Once we move up in career and had to deal with managers, product stakeholders or ever to CXO to show what the IIS logs say, we need more visuals or a dashboard reflecting the IIS logs. Though we can create visual using Log Parser Studio, it is tedious creating reports and charts one by one.
Click through for a solution.
So I’ll just leave these here. Yes, these images are all Power BI. They are all clickable links to interactive pages.
It’s fun to click through and gives you some ideas of what Power BI can do.
Now that we can apply custom format strings to fields and measures in Power BI in the September 2019 release, I thought it would be useful to provide some examples of what’s possible with this very flexible new feature because the existing documentation for VBA isn’t easy to make sense of. In fact there’s so much to say I’m going to have to write a series of blog posts to cover everything! In this first post I’m going to look at formatting numbers.
When you need an exact number, a thousands separator goes a long way.
What’s not covered?
Nothing. The comparison includes everything from the pbit-files: So beneath your M and DAX code, you’ll see all about your visual definitions (incl. filters set !), row level security and much, much more. Actually, I found some information a bit noisy (like many date fields, telling you when which changes happened). So I filtered them out in Excel. I’d recommend to check it out and play a bit with it to find the most suitable settings for you.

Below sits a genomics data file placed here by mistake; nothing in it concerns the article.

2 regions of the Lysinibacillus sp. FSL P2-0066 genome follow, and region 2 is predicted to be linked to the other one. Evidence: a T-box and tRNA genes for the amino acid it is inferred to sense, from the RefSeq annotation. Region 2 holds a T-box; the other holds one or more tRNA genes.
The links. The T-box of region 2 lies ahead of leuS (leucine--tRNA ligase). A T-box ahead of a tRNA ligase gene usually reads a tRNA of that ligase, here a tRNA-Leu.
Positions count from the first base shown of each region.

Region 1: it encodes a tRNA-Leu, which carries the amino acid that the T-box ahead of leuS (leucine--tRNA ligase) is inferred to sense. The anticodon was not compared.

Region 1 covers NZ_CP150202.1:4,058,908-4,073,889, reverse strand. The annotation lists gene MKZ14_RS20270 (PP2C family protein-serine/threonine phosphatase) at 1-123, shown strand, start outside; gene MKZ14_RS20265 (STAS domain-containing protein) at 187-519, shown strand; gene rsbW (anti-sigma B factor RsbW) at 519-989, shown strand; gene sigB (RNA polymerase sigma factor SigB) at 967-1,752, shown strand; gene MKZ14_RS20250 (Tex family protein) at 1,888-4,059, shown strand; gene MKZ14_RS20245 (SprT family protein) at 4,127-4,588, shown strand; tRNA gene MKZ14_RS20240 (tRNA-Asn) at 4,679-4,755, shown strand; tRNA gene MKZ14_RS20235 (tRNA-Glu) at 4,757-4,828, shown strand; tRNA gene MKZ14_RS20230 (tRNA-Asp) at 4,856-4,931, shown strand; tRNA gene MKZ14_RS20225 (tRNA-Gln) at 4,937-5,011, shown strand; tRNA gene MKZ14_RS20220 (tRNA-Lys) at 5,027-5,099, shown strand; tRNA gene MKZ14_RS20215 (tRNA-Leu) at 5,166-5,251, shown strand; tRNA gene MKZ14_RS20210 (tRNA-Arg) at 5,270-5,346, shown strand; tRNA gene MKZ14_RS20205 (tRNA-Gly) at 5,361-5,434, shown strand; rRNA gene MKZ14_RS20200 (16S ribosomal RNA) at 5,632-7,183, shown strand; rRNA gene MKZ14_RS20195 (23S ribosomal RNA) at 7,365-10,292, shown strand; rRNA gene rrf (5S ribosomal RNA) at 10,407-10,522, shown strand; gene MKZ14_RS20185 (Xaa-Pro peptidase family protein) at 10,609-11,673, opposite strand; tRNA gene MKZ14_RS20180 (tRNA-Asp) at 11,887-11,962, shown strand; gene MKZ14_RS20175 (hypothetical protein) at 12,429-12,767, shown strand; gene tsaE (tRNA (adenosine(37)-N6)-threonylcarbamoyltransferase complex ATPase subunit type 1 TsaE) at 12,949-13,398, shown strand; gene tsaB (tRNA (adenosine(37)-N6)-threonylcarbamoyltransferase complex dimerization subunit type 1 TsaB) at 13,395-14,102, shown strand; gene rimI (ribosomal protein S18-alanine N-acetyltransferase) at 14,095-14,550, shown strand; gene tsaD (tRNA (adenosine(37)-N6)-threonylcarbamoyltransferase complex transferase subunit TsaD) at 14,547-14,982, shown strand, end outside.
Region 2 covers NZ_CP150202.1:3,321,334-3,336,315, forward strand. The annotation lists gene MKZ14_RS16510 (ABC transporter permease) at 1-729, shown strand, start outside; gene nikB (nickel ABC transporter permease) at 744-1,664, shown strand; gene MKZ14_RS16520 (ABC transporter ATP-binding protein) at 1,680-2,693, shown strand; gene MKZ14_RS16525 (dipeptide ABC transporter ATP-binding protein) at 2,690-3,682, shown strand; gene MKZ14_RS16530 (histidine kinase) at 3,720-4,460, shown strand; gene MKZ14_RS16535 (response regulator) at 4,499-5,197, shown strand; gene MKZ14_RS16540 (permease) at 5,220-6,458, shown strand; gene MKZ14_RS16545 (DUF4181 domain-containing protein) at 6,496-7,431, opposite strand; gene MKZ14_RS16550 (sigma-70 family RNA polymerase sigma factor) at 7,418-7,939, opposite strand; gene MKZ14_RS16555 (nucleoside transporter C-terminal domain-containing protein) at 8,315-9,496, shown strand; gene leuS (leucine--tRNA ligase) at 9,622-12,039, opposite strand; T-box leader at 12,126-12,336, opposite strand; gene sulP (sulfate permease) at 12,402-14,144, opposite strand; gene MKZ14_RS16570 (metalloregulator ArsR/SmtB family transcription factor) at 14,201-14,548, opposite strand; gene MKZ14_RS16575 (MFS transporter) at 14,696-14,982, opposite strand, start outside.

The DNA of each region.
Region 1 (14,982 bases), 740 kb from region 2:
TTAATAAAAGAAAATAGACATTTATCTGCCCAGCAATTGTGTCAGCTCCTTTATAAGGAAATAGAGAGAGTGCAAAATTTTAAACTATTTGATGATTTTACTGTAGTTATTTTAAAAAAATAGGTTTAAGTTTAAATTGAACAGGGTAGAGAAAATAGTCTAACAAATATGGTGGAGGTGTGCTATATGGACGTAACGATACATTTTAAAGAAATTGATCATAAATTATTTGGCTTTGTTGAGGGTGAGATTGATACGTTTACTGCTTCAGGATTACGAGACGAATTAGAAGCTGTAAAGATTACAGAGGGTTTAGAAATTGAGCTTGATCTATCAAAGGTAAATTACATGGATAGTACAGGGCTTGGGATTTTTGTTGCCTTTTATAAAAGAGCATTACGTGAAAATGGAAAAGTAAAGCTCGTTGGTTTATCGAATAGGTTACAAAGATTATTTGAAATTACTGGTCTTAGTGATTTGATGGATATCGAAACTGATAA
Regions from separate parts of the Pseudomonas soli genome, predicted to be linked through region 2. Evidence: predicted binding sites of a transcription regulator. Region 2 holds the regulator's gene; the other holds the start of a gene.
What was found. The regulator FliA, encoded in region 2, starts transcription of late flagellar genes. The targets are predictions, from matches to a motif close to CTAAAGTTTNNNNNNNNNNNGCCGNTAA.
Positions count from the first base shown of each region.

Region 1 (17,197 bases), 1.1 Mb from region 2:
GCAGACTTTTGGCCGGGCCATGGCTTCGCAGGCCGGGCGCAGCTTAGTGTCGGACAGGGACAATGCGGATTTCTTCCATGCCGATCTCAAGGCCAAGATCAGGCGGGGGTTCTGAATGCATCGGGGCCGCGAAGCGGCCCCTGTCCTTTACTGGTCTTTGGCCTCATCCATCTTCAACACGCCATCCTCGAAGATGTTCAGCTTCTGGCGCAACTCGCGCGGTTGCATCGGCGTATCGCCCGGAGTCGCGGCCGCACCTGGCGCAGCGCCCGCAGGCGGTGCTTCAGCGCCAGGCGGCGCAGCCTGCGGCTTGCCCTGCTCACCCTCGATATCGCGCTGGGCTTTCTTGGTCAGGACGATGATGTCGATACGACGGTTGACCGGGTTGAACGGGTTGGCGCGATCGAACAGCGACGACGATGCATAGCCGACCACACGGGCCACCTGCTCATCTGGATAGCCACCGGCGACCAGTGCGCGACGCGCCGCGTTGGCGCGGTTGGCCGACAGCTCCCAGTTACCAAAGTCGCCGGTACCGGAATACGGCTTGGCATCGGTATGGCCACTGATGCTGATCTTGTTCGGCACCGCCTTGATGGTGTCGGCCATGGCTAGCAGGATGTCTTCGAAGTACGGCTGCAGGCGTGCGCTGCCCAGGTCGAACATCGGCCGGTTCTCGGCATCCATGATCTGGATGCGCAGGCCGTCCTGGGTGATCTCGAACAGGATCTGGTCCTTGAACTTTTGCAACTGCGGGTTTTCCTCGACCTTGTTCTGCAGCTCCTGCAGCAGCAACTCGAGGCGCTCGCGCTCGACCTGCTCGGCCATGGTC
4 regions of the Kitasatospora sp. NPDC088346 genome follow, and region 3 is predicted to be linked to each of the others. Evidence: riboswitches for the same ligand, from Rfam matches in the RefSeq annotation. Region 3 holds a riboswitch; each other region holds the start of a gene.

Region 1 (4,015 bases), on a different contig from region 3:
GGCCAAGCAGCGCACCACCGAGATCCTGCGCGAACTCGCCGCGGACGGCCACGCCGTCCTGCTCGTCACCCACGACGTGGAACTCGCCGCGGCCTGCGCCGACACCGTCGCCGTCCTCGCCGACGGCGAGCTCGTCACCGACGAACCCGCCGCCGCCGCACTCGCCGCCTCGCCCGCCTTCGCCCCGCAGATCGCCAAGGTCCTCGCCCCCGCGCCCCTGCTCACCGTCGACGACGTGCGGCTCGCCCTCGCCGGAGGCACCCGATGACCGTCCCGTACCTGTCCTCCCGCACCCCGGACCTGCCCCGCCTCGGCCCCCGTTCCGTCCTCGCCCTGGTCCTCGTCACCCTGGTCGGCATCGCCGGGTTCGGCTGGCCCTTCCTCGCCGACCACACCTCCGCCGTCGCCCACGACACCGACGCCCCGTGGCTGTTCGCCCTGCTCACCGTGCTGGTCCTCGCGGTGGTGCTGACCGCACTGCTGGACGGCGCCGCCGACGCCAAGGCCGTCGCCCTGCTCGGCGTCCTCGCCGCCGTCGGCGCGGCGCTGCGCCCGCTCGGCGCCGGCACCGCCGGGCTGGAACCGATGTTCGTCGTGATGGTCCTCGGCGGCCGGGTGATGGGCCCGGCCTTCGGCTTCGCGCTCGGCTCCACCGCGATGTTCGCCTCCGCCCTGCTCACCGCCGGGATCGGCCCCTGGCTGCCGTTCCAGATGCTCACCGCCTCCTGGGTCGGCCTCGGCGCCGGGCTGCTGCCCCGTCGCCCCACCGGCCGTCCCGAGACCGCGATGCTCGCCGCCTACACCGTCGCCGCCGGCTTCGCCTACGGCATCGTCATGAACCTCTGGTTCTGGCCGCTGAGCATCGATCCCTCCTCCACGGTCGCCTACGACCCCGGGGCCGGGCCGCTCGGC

This looks quite useful.
As mentioned earlier, the most commonly encountered approach is Option 2, the snapshot fact table. The main drawback of this approach is that the fact table’s size will grow extremely fast. For example, if you want to calculate the headcount in a company with 10,000 employees on average, and you want 5 years of historical data, you will add 10,000 rows per day to your fact table – that gives you (10,000 * 365 * 5 =) 18,250,000 rows after 5 years.
If you used the first approach, Option 1, the fact table would be (10,000 * 5 =) 50,000 rows after 5 years, assuming your employees change position or quit the company once a year, on average.
The snapshot fact table (Option 2) is (18,250,000 / 50,000 =) 365 times bigger. On the bright side, as the data is very repetitive, you might get a very good compression ratio on these tables.
Check it out. Semi-additive measures are not as common as additive measures, but you’re liable to have a couple of them in your data model.
Unfortunately, the calculation is not perfect. At the year level, it compares the full previous year against an incomplete current year – in this example there are no sales after September 5th in the current year.
Besides, the problem appears not only at the year level, but also at the month level. Indeed, in September the Previous Year measure returns sales for the entire month of September in the previous year. The comparison is unfair, as there are only five days’ worth of sales in September of the current year.
Read on for a better technique.